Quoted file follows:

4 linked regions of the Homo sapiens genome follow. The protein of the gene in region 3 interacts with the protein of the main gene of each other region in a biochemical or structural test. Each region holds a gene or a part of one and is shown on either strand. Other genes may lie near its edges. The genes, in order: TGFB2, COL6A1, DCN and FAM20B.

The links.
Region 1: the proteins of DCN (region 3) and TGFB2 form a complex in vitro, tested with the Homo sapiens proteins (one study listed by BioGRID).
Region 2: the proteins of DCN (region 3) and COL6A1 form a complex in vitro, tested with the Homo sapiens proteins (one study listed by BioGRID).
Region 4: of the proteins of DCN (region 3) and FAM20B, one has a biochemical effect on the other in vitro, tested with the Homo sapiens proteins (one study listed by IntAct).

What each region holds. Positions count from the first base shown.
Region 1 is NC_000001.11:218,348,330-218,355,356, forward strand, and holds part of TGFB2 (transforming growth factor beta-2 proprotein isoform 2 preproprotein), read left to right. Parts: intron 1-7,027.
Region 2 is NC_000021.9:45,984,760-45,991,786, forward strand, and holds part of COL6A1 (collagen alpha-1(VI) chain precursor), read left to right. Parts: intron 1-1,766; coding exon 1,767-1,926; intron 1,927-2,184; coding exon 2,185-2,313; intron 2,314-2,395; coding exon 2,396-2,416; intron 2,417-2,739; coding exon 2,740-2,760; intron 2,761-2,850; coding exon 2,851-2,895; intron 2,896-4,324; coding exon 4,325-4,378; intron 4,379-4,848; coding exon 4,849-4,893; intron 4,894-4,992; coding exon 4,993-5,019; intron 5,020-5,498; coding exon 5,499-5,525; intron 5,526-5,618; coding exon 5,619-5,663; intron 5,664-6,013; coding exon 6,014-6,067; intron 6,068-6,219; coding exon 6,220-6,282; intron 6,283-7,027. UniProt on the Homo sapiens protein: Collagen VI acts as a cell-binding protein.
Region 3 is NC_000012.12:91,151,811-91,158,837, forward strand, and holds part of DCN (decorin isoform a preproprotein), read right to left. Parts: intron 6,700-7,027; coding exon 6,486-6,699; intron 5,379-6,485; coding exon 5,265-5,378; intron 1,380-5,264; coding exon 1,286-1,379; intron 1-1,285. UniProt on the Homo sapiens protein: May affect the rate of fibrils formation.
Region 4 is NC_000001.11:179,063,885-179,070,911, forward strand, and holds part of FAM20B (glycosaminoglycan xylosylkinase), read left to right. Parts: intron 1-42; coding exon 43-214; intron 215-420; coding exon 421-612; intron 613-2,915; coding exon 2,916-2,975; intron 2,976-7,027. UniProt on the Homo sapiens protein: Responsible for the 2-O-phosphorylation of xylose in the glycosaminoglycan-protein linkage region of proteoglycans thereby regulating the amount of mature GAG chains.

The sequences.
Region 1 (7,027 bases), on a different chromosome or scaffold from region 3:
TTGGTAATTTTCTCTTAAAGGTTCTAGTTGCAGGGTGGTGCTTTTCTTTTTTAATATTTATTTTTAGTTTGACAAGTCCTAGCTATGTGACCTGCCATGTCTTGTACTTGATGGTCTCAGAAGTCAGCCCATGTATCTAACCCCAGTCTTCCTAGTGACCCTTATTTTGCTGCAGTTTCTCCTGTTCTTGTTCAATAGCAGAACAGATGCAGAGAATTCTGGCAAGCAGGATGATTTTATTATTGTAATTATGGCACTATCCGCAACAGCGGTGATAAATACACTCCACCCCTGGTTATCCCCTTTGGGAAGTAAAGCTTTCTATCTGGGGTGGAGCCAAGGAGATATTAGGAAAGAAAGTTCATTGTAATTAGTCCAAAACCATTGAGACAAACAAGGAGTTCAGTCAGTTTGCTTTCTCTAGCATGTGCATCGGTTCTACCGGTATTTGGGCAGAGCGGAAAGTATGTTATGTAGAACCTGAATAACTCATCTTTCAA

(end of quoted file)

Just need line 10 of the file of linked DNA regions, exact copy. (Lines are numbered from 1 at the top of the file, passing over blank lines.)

Region 4 is NC_000001.11:179,063,885-179,070,911, forward strand, and holds part of FAM20B (glycosaminoglycan xylosylkinase), read left to right. Parts: intron 1-42; coding exon 43-214; intron 215-420; coding exon 421-612; intron 613-2,915; coding exon 2,916-2,975; intron 2,976-7,027. UniProt on the Homo sapiens protein: Responsible for the 2-O-phosphorylation of xylose in the glycosaminoglycan-protein linkage region of proteoglycans thereby regulating the amount of mature GAG chains.